Investment Banking: Investment bankers provide financial advisory services on transactions, mergers and acquisitions and to help their clients raise capital and/or provide financing for these transactions. Examples of large bulge bracket investment banks include Bank of America Merrill Lynch (BAML), Citigroup, Credit Suisse, Deutsche Bank, Goldman Sachs, JPMorgan, Morgan Stanley and UBS. Boutique investment banks include Evercore, Guggenheim, Lazard, Moelis & Co, Peter J. Solomon, and Tudor, Pickering & Holt (TPH). Students typically secure full-time analyst positions in this industry by completing a summer internship at a bank the summer following their junior year. Most banks do not return to campus for full-time recruiting. After spending 2-3 years in investment banking, most analysts will pursue positions in private equity or hedge funds and may then consider returning to school for their MBA.
Hedge Funds: A private investment fund that utilizes numerous investing strategies to earn money for its investors. Funds are managed by experienced finance professionals and since prior experience is typically required there are not many entry-level finance opportunities, though there can be some for computer programmers. Most hedge funds hire junior analysts out of the top investment banking programs. Top hedge funds include Bridgewater Associates and D.E. Shaw Group.
Private Equity: Private Equity firms use their investment funds to directly invest in mature private companies or engage in the buyout of public companies. As experienced professionals are preferred for these roles, there are few entry-level opportunities. Most top private equity firms, such as Blackstone, The Carlyle Group and KKR, hire their junior professionals out of the top investment banking and MBA programs.
Venture Capital: These firms invest in emerging technologies or start-up companies. Most venture capitalists are former entrepreneurs who have successfully exited their own business, or seasoned investment professionals who have an established track record of successful investing. Top firms include Accel, Andreesen Horowitz and Greylock Partners. Since prior experience is typically preferred, there are few entry-level opportunities.
- Bloomberg Businessweek
- Financial Times
- Mergers & Inquisitions
- The New York Times DealBook
Economic & Legal Consulting: These firms apply economic, financial and other quantitative principles to provide expert testimony and consulting services in business and legal disputes. This type of consulting will appeal to students who enjoy performing statistical and econometric analyses and are looking to take a more academic approach to their work. Firms include The Brattle Group, Cornerstone Research, FTI Consulting and NERA.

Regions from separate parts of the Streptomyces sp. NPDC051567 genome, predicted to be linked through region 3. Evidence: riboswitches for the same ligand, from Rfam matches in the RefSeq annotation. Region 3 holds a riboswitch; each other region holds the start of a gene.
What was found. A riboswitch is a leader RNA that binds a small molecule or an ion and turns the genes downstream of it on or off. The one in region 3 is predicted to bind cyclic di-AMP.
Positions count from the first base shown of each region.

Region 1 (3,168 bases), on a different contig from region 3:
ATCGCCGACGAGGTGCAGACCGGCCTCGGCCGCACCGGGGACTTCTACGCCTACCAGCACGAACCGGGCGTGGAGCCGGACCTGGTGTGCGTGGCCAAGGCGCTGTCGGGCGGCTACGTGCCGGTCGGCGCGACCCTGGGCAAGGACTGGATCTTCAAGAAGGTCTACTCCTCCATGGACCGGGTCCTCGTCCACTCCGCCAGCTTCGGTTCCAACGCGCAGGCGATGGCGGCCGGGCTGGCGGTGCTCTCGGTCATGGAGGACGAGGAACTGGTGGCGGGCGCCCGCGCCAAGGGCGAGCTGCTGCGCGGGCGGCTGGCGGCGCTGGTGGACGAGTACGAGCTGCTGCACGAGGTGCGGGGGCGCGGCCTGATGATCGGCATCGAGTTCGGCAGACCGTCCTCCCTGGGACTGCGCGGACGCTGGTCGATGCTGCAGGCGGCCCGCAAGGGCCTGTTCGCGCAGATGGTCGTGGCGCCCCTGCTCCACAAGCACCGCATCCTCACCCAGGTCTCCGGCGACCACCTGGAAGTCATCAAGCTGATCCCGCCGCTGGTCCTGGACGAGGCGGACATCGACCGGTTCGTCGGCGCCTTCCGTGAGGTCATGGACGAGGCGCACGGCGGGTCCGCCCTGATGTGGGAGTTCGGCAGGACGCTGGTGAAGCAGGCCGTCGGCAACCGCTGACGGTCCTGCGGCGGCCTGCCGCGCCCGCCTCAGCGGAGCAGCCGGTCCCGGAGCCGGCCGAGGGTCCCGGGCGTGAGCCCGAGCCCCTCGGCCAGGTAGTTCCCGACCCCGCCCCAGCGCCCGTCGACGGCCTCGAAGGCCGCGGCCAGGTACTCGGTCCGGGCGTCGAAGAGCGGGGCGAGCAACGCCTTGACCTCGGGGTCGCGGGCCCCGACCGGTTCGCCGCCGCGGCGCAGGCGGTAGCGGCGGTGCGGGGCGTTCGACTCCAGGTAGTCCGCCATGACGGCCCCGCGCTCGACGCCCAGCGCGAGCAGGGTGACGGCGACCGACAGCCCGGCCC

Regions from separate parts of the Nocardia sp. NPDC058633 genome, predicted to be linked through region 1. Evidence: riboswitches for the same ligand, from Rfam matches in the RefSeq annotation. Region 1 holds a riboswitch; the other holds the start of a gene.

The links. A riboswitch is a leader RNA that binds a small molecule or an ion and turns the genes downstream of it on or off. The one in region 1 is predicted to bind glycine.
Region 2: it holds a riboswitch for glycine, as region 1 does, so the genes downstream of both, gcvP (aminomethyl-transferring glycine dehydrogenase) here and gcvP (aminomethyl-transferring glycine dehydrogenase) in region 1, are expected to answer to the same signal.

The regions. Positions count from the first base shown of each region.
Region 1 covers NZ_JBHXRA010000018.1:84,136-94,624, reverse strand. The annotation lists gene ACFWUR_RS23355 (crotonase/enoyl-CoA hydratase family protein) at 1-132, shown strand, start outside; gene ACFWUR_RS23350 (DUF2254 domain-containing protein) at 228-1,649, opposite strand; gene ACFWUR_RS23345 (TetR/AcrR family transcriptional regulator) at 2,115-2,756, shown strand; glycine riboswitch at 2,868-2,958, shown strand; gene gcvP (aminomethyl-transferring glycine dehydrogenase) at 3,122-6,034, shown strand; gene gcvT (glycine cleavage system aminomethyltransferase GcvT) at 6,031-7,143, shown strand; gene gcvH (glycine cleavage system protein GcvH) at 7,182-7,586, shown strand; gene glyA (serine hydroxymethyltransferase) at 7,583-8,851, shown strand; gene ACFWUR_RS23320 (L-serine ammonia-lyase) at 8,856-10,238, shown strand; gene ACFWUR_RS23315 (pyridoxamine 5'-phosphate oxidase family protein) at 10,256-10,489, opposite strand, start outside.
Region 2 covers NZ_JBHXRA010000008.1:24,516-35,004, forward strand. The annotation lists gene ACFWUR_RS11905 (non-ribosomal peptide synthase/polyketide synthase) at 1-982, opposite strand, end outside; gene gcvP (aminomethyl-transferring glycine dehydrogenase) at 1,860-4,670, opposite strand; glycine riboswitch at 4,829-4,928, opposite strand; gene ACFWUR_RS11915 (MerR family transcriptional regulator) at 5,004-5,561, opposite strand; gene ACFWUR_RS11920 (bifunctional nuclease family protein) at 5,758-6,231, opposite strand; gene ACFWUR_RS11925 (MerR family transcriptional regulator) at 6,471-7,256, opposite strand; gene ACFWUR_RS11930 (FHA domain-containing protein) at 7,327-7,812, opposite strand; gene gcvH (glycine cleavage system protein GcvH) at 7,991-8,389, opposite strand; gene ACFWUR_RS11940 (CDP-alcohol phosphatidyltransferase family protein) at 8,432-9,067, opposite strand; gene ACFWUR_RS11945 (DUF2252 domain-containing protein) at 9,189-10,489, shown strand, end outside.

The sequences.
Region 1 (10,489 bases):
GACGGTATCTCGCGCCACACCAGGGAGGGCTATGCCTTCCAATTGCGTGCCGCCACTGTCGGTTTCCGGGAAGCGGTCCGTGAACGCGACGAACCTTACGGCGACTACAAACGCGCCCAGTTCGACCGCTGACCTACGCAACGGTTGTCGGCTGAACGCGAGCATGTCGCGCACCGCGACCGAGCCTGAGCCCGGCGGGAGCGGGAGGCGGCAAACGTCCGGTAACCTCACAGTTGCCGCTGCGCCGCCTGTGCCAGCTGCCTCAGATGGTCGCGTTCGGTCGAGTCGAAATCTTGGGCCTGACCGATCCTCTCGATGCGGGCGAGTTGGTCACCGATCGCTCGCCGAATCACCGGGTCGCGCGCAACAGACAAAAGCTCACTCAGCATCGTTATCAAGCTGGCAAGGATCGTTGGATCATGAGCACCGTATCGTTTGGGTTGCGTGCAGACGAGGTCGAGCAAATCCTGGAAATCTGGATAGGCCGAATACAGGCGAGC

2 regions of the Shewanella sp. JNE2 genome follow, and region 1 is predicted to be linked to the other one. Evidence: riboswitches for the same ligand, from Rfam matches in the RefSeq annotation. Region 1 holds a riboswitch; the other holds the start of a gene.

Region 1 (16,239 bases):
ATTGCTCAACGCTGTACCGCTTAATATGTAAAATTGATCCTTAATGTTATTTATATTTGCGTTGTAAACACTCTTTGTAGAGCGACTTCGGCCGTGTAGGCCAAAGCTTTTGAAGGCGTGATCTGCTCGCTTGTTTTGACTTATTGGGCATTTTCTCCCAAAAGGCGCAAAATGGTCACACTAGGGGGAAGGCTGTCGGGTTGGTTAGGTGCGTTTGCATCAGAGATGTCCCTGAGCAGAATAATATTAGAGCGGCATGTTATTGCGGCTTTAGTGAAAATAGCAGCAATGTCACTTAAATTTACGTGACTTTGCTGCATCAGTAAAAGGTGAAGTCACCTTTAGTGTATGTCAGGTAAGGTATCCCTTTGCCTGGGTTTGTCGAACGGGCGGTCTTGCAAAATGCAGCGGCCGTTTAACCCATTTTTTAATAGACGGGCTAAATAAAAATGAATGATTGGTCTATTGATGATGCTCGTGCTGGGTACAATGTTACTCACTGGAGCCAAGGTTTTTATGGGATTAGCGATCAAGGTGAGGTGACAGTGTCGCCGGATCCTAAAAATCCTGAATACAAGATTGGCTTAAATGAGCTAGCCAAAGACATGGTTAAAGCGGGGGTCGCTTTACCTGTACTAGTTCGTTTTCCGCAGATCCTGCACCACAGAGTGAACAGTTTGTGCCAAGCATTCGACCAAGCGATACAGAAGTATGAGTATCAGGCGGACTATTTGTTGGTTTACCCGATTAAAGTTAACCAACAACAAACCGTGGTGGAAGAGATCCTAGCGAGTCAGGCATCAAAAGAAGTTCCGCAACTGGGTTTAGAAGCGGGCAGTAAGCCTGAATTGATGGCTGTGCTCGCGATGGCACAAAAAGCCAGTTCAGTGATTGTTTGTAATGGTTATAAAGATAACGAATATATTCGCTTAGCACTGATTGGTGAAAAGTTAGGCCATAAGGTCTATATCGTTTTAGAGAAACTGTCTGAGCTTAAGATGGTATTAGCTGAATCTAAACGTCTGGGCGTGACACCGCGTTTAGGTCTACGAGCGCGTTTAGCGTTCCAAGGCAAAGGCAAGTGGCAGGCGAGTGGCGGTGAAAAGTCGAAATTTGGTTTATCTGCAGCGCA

Financial Consulting: Financial consultants help companies address a variety of issues, including those relating to corporate finance, generating shareholder value, risk management, business valuation and corporate restructuring. Financial consulting roles can be found at many of the larger consulting and advisory services firms, such as Accenture, EY, KPMG, McKinsey, and PwC.
Human Capital Consulting: Human Capital consultants focus on issues relating to human resource management, such as employee engagement, employee communication, compensation, employee benefits, and employee placement after a merger or acquisition. Many of the larger management consulting firms, such as Deloitte, have Human Capital groups within their firms.
IT Consulting: These consultants advise clients on the best ways to utilize information technology to achieve their business goals. Some firms estimate, manage, implement and administer IT systems on behalf of their clients. Many of the larger management consulting firms, such as Accenture, have IT groups within their firms. There are also boutique firms, such as Quorum Business Solutions, that focus on these issues.
Management Consulting/Strategy & Operations: Strategy consultants aim to help a client’s most senior executives understand and face the macro-level challenges of running their company or organization, while operations consultants focuse on more micro issues, such as production processes, supply chain, manufacturing and customer service, to identify areas of growth and cost saving measures. Firms include Accenture, Alvarez & Marsal, Credera, Deloitte, Bain, The Boston Consulting Group (BCG), Kalypso, McKinsey, Oliver Wyman and Sendero.
- Many consulting firms have robust resources, including information on what it means to be a consultant and interview tips, including practice cases on their websites. See for example BCG, Bain and McKinsey.
- strategy + business
- Consulting Magazine
- Crack the Case by David Ohrvall
- McKinsey Insights
Art Administration: See here
Film/Radio/Television: See here
Marketing: See here
Retail: See here
Sports: See here
Startups: The startup industry can be an exciting way to see an idea come to life in the business world, but often involves greater risk and less job security than other industries. Since teams are often quite lean, working for a startup can be a good way to gain hands-on experience in a variety of areas. Startups in the early stage are newly developed, with little funding, infrastructure, revenue or staff. These firms typically have small office environments and seek nimble individuals who are willing to wear multiple hats. At the expansion stage, a company is beginning to generate product and revenue. As a company matures it becomes more structured, experiences revenue growth and staff roles are more well-defined. Startups hire on an as-needed basis and often hire by word of mouth or referral rather than posting positions, so networking within the startup community is essential.